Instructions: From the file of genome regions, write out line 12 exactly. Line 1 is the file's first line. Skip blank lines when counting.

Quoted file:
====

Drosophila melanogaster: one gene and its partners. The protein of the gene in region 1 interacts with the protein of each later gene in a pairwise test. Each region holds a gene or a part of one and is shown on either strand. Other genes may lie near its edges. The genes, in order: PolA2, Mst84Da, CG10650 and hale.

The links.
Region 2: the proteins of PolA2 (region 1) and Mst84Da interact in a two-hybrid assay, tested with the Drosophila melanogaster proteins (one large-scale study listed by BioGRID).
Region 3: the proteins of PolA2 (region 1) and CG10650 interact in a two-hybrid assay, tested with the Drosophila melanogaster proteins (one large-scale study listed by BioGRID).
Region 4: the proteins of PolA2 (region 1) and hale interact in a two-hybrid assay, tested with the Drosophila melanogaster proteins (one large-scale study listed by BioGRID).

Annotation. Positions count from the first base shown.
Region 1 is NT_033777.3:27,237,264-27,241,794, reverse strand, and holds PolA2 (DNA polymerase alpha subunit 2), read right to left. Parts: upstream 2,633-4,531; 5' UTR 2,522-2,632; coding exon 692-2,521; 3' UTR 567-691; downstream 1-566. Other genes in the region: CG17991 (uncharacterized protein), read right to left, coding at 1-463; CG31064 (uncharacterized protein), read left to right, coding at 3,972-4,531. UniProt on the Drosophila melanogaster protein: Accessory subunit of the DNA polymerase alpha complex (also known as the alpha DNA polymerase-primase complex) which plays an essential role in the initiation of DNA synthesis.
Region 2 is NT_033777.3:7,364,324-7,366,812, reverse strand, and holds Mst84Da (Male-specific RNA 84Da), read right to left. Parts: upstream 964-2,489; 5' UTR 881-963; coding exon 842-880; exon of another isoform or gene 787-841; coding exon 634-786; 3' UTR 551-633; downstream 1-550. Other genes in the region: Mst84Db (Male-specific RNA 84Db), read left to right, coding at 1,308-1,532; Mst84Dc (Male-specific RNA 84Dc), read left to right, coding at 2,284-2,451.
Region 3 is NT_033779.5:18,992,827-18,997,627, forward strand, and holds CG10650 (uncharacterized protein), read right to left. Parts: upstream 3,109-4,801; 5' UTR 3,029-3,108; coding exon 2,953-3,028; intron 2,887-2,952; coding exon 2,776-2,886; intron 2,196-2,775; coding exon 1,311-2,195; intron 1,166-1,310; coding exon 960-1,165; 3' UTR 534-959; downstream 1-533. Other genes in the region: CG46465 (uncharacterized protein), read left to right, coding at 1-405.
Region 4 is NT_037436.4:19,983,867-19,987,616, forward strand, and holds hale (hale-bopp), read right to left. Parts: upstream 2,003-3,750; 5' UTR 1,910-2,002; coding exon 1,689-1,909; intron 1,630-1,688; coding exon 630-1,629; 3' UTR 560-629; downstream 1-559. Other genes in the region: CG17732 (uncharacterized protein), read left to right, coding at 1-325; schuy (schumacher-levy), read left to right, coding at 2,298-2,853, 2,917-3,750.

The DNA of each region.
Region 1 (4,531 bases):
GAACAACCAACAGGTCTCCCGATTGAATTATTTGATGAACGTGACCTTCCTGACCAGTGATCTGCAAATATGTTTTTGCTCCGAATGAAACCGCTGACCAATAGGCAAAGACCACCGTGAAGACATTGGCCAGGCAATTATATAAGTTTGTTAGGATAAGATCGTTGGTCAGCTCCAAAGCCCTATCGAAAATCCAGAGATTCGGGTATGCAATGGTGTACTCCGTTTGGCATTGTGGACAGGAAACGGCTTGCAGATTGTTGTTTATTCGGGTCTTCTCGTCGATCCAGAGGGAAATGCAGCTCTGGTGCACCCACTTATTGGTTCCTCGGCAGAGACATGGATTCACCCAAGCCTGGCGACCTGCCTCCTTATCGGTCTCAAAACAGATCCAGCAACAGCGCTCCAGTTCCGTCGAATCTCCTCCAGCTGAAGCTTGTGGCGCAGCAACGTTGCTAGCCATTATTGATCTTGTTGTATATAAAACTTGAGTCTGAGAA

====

Region 1 (4,531 bases):